Getting Your Omega-3s Beats Depression
August 03, 2006
This interesting free full-text journal article reviews the use of foods rich in omega-3 fats as a method of treating depression. It concludes that there is a good deal of epidemiological, laboratory and clinical evidence suggesting that omega-3s could play a role in the treatment and prevention of the illness.
While the report calls for further study, it encourages all mental health professionals to ensure that their patients suffering from depression have an adequate intake of omega-3 fats.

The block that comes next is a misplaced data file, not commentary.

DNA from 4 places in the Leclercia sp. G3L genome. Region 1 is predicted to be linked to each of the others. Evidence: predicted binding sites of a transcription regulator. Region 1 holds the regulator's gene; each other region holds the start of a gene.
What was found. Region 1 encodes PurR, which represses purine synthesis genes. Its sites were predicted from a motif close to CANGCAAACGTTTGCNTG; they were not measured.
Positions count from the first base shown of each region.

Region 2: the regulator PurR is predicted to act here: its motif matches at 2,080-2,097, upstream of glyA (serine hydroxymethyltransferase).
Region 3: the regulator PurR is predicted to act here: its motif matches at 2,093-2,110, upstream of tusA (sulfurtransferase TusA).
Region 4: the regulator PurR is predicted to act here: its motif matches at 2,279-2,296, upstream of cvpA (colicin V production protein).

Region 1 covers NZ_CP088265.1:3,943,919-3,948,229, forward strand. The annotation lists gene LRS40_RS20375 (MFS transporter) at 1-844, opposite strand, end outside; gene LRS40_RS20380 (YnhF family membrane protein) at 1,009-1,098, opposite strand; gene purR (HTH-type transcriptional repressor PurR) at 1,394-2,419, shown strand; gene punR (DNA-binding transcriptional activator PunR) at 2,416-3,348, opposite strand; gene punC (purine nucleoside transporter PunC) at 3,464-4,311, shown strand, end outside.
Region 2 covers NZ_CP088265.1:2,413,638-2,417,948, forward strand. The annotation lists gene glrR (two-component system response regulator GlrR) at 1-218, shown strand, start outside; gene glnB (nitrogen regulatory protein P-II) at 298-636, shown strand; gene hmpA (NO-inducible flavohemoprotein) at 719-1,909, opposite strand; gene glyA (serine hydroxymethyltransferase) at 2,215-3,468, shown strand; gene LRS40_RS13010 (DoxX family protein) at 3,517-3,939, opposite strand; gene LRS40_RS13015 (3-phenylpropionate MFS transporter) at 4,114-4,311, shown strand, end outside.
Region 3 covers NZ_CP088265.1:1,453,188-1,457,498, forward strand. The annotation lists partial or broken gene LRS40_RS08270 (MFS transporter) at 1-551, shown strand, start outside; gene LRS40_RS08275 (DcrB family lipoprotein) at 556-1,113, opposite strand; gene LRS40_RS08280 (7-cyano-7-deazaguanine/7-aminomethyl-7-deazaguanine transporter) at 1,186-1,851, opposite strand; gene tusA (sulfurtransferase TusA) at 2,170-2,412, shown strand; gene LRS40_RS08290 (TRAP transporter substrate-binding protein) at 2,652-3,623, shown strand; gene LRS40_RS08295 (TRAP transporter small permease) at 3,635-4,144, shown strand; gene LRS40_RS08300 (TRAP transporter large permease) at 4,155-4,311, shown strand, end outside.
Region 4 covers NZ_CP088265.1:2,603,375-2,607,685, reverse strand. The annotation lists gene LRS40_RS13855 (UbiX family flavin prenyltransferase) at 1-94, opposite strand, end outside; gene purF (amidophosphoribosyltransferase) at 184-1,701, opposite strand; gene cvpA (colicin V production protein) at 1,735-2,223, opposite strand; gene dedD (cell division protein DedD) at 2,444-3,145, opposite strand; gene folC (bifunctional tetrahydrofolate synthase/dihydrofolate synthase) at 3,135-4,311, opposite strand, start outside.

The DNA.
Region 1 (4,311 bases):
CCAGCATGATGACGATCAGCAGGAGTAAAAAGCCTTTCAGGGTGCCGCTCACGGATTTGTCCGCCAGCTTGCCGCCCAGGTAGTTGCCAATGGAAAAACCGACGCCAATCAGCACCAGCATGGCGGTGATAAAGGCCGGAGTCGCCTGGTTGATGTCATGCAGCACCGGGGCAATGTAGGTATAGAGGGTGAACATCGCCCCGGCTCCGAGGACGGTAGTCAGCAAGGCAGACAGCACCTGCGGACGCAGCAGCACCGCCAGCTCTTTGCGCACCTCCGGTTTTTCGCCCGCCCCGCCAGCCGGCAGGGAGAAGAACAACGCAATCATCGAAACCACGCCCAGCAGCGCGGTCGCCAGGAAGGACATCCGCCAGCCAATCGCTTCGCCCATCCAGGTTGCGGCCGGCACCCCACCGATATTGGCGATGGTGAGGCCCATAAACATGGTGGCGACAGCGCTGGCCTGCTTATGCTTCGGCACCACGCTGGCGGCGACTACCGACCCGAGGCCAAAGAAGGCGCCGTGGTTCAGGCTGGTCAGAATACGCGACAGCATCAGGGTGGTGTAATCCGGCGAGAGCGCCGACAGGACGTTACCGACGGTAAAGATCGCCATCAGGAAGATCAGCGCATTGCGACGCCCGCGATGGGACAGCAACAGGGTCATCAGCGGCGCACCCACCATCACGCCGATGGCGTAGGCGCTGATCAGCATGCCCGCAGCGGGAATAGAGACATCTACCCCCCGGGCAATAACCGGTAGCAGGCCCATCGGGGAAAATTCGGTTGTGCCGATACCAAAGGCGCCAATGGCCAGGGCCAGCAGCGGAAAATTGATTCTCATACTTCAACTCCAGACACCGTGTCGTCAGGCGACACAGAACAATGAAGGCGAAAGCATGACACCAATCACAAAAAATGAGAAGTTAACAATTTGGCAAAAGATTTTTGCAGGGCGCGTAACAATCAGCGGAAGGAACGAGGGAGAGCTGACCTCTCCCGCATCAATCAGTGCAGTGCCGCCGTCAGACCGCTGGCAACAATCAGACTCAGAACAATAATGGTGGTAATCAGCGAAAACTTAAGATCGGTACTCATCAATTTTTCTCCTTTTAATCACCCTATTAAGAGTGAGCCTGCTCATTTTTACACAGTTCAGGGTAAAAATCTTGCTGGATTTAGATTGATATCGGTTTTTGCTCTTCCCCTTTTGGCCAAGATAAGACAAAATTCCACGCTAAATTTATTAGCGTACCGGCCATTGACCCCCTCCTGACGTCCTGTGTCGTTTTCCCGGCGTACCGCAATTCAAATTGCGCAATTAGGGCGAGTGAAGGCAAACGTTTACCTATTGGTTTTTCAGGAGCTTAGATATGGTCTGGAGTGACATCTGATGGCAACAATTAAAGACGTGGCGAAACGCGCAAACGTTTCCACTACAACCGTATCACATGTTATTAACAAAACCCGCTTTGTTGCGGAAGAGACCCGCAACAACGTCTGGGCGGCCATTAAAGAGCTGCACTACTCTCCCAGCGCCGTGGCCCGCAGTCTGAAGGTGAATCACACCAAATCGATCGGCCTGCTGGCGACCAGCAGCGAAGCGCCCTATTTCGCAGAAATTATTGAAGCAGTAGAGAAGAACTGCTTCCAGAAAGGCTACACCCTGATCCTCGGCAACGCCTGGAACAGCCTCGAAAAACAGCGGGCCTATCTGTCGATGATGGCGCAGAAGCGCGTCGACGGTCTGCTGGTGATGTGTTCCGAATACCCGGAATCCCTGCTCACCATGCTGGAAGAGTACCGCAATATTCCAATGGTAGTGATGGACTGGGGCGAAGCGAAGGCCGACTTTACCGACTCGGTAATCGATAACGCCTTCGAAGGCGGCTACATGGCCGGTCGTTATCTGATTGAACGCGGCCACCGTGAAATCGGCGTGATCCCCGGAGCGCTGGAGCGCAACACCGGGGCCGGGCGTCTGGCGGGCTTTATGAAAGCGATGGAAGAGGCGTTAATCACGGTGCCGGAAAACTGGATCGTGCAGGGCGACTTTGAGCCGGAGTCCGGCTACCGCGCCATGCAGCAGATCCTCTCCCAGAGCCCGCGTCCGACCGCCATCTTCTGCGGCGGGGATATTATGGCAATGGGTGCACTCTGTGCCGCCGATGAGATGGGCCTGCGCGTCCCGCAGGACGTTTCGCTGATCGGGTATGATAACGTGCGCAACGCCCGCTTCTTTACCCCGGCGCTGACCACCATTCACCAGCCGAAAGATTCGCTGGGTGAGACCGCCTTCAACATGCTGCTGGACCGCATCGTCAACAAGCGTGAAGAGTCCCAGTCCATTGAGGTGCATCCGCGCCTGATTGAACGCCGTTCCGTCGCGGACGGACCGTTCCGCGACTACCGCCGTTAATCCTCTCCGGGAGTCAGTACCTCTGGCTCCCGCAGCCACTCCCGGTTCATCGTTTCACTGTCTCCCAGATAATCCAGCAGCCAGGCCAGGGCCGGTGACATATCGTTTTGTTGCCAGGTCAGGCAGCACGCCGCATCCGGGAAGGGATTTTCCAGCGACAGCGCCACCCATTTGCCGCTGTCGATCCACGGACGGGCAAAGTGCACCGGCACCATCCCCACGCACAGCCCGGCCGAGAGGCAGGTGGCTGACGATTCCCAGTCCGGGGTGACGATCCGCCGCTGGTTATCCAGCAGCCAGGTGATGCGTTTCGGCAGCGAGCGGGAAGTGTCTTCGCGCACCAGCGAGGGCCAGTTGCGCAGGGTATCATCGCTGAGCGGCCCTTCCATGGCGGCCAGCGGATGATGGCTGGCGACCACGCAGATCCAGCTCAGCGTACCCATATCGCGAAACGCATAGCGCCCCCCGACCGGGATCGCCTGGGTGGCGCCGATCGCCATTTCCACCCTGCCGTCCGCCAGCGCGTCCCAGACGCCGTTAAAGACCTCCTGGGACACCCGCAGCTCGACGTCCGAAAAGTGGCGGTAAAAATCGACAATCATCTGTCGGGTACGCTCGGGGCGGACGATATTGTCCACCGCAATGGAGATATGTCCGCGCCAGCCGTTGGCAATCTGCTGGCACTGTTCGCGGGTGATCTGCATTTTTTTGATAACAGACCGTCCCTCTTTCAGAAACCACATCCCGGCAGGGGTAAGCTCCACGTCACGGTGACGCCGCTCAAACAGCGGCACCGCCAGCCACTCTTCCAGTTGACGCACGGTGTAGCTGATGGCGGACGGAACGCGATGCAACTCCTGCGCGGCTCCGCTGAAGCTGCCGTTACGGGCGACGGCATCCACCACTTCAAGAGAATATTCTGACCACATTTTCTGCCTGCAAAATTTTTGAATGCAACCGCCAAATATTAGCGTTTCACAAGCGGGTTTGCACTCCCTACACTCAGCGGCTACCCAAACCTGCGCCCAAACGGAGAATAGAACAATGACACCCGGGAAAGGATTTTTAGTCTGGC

Currently, the average daily intake by Americans of eicosapentaenoic acid (EPA) and docosahexaenoic acid (DHA) is about 130 mg, only a fifth of the minimum requirement recommended by international experts.
The report also argues that mental health specialists do not have to be experts in clinical nutrition to be aware of the real connection between nutritional habits and emotional health.